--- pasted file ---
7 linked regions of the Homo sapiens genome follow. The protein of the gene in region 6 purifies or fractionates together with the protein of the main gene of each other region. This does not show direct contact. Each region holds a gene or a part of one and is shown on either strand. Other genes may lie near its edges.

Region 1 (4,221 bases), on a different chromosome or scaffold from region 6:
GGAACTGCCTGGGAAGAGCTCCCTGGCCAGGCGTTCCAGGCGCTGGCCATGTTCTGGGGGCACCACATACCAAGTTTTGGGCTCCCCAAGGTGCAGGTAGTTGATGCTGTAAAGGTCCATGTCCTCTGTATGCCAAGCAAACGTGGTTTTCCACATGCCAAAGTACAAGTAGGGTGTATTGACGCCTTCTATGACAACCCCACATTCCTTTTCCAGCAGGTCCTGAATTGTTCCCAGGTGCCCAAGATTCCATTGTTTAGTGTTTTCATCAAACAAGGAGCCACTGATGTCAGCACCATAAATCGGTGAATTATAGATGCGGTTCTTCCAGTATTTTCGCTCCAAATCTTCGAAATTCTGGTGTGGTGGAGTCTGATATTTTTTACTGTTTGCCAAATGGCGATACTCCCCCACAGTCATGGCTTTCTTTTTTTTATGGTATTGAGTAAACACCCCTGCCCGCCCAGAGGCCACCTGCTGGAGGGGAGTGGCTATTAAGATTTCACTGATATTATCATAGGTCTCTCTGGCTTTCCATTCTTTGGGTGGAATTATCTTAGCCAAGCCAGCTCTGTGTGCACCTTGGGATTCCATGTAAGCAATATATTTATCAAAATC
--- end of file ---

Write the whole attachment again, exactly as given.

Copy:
7 linked regions of the Homo sapiens genome follow. The protein of the gene in region 6 purifies or fractionates together with the protein of the main gene of each other region. This does not show direct contact. Each region holds a gene or a part of one and is shown on either strand. Other genes may lie near its edges.

Region 1 (4,221 bases), on a different chromosome or scaffold from region 6:
GGAACTGCCTGGGAAGAGCTCCCTGGCCAGGCGTTCCAGGCGCTGGCCATGTTCTGGGGGCACCACATACCAAGTTTTGGGCTCCCCAAGGTGCAGGTAGTTGATGCTGTAAAGGTCCATGTCCTCTGTATGCCAAGCAAACGTGGTTTTCCACATGCCAAAGTACAAGTAGGGTGTATTGACGCCTTCTATGACAACCCCACATTCCTTTTCCAGCAGGTCCTGAATTGTTCCCAGGTGCCCAAGATTCCATTGTTTAGTGTTTTCATCAAACAAGGAGCCACTGATGTCAGCACCATAAATCGGTGAATTATAGATGCGGTTCTTCCAGTATTTTCGCTCCAAATCTTCGAAATTCTGGTGTGGTGGAGTCTGATATTTTTTACTGTTTGCCAAATGGCGATACTCCCCCACAGTCATGGCTTTCTTTTTTTTATGGTATTGAGTAAACACCCCTGCCCGCCCAGAGGCCACCTGCTGGAGGGGAGTGGCTATTAAGATTTCACTGATATTATCATAGGTCTCTCTGGCTTTCCATTCTTTGGGTGGAATTATCTTAGCCAAGCCAGCTCTGTGTGCACCTTGGGATTCCATGTAAGCAATATATTTATCAAAATC